Unshu abacus Unshu soroban
180 handcrafted steps add up to one superb soroban
The rhythmic clack of beads, the sound of craftsmanship
Unshu Soroban are abacuses made in the towns of Nita and Yokota in Nita County, Shimane Prefecture. Even today, the traditional handcraft methods are carefully followed from the inspection of materials through to the completed soroban. The materials are completely natural and little changed over the centuries, mainly birch beads turned from trees grown in Tochigi, Gunma, Saitama, or Iwate Prefecture, or isunoki wood from Kagoshima Prefecture; frames crafted of ebony, Macassar ebony, or specially reinforced plywood; and rods of bamboo or smoke-stained bamboo.
Unshu Soroban are distinguished by their great ease of use; prized attributes include high quality beads that magically stick to the fingers, smooth fast movement and a clear high tone as the beads strike, all indicative of the highest level of craftsmanship. Careful attention to detail and ensuring the accuracy of each natural component, especially the bead shape, earned the Unshu Soroban a reputation for the very best quality.
There are three main types of abacus, which vary in length and size: they are for scholars, for wholesalers, and a portable version for people on the go. With the minimum of simple care, a quick wipe with a soft dry cloth after use, an abacus will offer regular service for generations. Like most wooden items, abacuses do not like high temperatures or humidity, and must be stored in a cool place out of direct sunlight. Although simple, they are delicate and can suffer from water damage, sometimes making them impossible to repair.
In 1832, Kichigoro MURAKAMI, a carpenter living in Nita Town, Shimane Prefecture made the first Unshu Soroban from local oak, Japanese apricot, and smoke-stained bamboo by referring to a Hiroshima (Geishu) Soroban as a model.
The Unshu region is also known as a production center of tamahagane (sword steel made by smelting iron sand). With good quality steel tools and an abundance of local natural materials, production flourished and spread across the Unshu region, soon developing into a local industry with increasing production. After World War II, the production process was further mechanized leading to modern mass production.
Nowadays, the role of the abacus has been replaced by computers and electronic calculators; however, even in an increasingly modern society, the humble abacus is still popular across the generations. The movement of hands and fingers when using an abacus stimulates the brain’s central nervous system; it is considered that abacuses help improve being quick on the uptake, and moving the fingers is also helpful for preventing aging. Such discoveries are leading to the re-evaluation of the abacus and its place in modern life and culture.
General Production Process
- 1. Making the Beads
Japanese box, ebony or rosewood is mainly used for the beads and suitable trees are selected, felled and left to dry before being turned into beads. Although only a simple bead, certain qualities are looked for such as the hardness of the wood, which helps the beads to stick to the fingers.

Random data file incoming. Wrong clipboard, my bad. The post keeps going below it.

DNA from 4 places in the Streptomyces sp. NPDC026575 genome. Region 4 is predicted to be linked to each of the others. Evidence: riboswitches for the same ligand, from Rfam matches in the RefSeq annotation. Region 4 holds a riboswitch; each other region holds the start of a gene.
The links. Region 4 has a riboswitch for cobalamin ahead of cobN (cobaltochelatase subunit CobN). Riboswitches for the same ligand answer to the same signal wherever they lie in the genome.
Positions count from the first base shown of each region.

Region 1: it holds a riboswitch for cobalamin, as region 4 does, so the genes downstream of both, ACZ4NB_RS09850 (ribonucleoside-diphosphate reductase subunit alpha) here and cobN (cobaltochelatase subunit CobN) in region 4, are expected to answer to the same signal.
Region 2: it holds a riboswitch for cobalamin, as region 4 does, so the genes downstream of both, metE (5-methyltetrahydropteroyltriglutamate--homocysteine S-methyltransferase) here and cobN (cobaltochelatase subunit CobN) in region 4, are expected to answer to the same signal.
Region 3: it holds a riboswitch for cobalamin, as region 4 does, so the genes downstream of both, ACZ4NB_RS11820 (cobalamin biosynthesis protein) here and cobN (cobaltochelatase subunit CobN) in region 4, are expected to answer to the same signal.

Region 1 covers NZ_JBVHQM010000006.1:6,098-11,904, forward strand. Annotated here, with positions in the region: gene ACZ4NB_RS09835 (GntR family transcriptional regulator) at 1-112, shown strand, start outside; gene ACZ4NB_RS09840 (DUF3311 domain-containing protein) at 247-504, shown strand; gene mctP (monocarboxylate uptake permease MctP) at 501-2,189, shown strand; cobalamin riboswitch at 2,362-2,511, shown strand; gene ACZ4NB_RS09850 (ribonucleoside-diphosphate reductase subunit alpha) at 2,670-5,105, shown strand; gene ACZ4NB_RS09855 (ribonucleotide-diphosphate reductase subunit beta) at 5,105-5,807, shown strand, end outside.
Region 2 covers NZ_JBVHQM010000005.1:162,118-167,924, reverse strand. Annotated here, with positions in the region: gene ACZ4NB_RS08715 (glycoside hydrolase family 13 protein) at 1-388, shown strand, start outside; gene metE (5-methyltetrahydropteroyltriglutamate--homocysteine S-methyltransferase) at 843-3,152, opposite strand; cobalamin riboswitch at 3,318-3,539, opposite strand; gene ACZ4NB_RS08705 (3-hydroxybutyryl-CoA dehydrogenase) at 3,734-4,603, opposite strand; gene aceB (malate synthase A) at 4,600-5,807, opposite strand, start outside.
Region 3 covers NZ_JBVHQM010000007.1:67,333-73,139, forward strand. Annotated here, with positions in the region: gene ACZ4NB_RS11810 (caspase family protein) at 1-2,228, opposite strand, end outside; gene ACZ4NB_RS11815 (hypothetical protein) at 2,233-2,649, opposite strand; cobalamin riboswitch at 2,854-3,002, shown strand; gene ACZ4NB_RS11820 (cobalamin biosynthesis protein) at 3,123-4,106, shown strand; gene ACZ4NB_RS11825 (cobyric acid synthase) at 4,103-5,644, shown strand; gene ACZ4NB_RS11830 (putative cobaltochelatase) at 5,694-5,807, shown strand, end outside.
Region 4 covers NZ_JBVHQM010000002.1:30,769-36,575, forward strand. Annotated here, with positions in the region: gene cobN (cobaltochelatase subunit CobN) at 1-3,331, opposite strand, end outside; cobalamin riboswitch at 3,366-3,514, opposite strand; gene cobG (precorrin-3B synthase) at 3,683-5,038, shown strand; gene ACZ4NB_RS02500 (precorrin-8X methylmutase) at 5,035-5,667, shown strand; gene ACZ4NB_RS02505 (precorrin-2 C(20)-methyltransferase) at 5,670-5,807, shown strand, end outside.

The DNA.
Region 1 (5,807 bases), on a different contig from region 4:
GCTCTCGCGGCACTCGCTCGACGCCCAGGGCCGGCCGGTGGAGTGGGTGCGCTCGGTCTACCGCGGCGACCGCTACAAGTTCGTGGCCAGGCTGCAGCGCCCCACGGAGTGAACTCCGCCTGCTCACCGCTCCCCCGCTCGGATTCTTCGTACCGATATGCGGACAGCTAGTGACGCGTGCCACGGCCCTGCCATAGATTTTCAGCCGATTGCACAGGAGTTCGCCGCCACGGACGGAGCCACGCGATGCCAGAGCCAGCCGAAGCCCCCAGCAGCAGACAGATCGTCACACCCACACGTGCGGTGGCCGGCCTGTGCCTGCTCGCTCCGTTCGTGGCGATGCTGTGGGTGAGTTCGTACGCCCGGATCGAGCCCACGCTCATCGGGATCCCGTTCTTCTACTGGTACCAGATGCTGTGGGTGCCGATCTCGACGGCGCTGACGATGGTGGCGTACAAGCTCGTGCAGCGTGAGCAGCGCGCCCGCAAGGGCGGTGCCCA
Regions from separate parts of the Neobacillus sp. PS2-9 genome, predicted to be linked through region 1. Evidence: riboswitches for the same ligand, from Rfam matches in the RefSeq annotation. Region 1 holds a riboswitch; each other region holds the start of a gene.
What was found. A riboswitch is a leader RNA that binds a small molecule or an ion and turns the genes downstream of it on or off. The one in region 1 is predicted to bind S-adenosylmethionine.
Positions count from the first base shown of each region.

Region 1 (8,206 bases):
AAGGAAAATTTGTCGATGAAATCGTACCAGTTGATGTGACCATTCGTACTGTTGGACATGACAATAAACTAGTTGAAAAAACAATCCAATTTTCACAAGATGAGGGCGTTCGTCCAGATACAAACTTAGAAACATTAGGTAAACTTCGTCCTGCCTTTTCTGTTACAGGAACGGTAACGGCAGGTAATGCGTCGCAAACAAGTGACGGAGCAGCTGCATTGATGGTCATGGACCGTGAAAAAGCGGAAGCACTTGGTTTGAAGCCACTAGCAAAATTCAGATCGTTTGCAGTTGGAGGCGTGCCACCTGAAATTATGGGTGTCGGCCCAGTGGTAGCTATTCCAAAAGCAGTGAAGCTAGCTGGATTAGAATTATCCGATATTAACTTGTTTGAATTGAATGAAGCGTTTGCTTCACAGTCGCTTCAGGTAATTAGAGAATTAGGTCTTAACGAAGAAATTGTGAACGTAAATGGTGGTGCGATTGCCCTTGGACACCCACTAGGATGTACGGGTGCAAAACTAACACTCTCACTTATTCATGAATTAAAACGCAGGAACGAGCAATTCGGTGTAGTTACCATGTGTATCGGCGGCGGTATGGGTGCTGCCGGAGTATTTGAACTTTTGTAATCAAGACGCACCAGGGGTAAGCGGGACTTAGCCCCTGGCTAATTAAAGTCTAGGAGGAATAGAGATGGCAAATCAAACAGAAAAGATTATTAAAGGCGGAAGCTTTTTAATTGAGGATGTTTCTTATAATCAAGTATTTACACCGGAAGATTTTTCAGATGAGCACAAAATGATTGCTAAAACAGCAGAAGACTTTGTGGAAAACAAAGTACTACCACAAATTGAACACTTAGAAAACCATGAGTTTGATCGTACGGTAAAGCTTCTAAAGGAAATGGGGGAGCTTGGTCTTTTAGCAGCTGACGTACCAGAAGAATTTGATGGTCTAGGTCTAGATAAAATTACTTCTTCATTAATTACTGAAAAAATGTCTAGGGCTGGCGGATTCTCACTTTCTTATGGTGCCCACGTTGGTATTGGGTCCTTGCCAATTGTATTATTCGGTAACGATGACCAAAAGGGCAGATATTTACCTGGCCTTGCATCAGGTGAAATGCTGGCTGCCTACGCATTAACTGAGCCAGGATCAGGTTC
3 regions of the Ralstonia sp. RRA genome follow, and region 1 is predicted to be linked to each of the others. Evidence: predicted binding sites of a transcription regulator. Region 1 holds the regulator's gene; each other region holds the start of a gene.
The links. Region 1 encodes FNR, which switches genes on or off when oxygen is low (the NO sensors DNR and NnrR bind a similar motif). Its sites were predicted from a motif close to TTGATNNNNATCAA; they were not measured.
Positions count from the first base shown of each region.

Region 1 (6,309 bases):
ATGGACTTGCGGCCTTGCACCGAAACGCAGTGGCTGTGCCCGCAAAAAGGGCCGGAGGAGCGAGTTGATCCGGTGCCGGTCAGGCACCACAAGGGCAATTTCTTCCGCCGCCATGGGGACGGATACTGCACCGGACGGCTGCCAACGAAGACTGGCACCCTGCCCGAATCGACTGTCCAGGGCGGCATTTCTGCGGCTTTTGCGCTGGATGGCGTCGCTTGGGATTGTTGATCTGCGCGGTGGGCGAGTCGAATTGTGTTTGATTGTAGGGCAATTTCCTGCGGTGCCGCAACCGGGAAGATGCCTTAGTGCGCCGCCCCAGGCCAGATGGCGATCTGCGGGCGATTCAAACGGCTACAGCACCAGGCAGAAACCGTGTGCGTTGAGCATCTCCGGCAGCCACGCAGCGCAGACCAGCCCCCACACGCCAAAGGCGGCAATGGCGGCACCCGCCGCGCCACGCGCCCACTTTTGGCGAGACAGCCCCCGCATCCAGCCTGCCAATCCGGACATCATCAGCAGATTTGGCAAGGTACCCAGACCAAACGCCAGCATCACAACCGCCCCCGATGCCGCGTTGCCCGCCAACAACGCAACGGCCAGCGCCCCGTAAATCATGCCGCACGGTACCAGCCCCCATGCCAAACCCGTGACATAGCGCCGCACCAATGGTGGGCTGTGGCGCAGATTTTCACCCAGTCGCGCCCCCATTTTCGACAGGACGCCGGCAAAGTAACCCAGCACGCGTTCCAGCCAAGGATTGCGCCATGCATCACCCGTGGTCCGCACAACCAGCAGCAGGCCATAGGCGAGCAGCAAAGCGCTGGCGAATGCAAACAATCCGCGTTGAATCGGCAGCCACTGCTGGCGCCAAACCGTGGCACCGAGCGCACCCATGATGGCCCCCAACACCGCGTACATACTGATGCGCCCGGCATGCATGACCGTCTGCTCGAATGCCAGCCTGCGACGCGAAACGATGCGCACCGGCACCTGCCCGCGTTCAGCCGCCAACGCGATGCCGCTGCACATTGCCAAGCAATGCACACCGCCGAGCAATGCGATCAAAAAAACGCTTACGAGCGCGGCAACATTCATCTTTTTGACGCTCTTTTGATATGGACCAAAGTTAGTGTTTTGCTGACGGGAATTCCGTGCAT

Cutting the hard wood through to the final polishing of the typical abacus-shaped beads, requires the skills of experienced craftsmen. Seasoned wood is machine-cut into slices and roughly turned beads are cut out ready for their final shaping.
- 2. Making the Rods
The rods of the basic popular abacus are mainly made from madake bamboo, while higher quality abacuses use smoke-stained bamboo. The bamboo is cut to length and split and turned into rods before finely polishing to ensure the beads slide smoothly.
- 3. Making the Frame
The abacus frame is made from either imported hard ebony or reinforced plywood. Wood is roughly cut to length and sized according to the section.
- 4. Crossbeam
The upper and lower sections of an abacus are separated by a distinctive wooden crossbeam called a hari, which supports and strengthens the rods and frame structure. Firstly, holes are drilled in the hari for the bead rods and then both sides are planed before a fine polish of every face. Then grooves are routed on the front and back faces of the hari in preparation for filling with distinctive white celluloid.
- 5. Upper and Lower Frames
Holes are drilled on the upper and lower frames for the bead rods before planing all the frame parts (upper, lower, and sides) to a beautiful finish. The frame is now further strengthened by drilling holes to fit the thicker supportive back rods and routing grooves to mount the backboards. After preparing the backboards and bamboo rods, mortise and tenon joints are cut for the frame.
For the first time, all the pieces of the abacus are temporarily assembled and any fine adjustments are made at this stage. The frame is then disassembled; beads are slid onto the rods, and once again all the components assembled. Unshu Soroban use a technique of drilling holes at strategic locations and inserting aluminum wire pins to further strengthen the integrity of the frame. The completed frame is now given a final light sanding and polishing.
Unshu Soroban are renowned not only for their practical and durable construction, but also for the natural beauty of their wood grain.
Where to Buy & More Information
Shimane Bussan Kankokan
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